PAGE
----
Friday, September 9, 2022

How We Got the New Testament (in 22 minutes)

           A new video that I've prepared is at YouTube:  How We Got the New Testament.  It's  a slide-show presentation that covers the basics of the history of the transmission of the books of the New Testament from their initial distribution to the present day.  Viewers are introduced to papyrus copies, parchment copies, majuscule (uncial) script, and minuscule script.  They are also informed of a few developments the New Testament went through in the Middle Ages.   

          Pages of Codex Sinaiticus, Codex Alexandrinus, Codex Bezae. and Codex Cyprius are shown, and early versions are also featured, such as the Vulgate and the Peshitta.   Viewers are then informed of a few developments the New Testament text went through in the Middle Ages, such as the recycling of parchment, and illumination.

Tyndale at the stake
         When a person asks, "How did we get the New Testament?" the identity of the "we" affects the answer.  After all, some people-groups still don't have the New Testament in their native language.  After the first nine minutes, the focus is on how the English-speaking church got the New Testament.  Viewers are briefly introduced to Lorenzo Valla, Desiderius Erasmus, William Tyndale, and other individuals from the Renaissance and Reformation era.   Early English versions are described, up to and including the King James Version, before the era of modern textual criticism is covered:  the contributions of Bengel, Griesbach, Scholz, Tregelles, Tischendorf, and Westcott and Hort are briefly described.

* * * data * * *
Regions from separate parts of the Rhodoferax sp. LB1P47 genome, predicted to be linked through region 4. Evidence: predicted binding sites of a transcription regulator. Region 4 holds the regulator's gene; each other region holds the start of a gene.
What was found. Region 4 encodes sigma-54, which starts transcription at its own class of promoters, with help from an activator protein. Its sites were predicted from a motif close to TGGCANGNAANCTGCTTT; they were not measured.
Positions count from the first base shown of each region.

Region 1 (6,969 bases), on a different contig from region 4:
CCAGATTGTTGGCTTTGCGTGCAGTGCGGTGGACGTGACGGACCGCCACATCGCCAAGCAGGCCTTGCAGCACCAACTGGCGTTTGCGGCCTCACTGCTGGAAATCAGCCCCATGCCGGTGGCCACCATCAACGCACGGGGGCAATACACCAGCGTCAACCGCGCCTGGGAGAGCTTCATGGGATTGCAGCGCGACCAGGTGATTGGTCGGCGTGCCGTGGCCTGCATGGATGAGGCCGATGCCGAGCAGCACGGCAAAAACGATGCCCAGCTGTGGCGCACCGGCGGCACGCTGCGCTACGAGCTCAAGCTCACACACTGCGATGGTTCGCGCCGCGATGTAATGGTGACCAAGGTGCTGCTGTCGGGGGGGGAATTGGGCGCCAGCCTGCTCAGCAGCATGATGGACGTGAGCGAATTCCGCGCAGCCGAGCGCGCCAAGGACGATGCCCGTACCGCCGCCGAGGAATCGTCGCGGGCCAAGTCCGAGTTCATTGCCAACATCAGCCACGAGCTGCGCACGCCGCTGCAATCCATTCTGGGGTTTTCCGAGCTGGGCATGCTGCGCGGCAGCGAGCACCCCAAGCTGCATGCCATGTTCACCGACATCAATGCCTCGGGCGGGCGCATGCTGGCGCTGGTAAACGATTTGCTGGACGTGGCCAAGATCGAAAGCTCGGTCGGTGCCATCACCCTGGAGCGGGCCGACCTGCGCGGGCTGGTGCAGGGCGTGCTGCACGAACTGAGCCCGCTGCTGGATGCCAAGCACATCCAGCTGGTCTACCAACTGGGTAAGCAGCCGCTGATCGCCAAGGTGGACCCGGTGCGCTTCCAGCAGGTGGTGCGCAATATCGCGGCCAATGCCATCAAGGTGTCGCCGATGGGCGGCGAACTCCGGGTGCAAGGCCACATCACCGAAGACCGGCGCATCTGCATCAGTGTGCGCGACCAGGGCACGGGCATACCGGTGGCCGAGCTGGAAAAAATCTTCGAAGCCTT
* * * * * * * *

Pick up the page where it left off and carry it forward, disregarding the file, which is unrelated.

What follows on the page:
The last five minutes focus on the spread of the New Testament in what is (for better or worse) English as it is spoken today. and developments subsequent to Westcott and Hort (such as the papyrus discoveries at Oxyrhynchus.  

        How We Got the New Testament is suitable for church-viewing and Bible-study groups.  


1 comment:

Joel Metzger said...

Thanks brother James for your brief, yet informative presentation, I believe it would be good if all English speaking people using a English Bible would have a basic knowledge, of how we got the Bible into our language. I am ashamed to think that far to often my own, (and I suspect many others in the modern western world) faith in, courage for, and dedication to, the Word of God, falls far short of men like Wycliffe and Tyndale and others who risked all for the cause of Christ!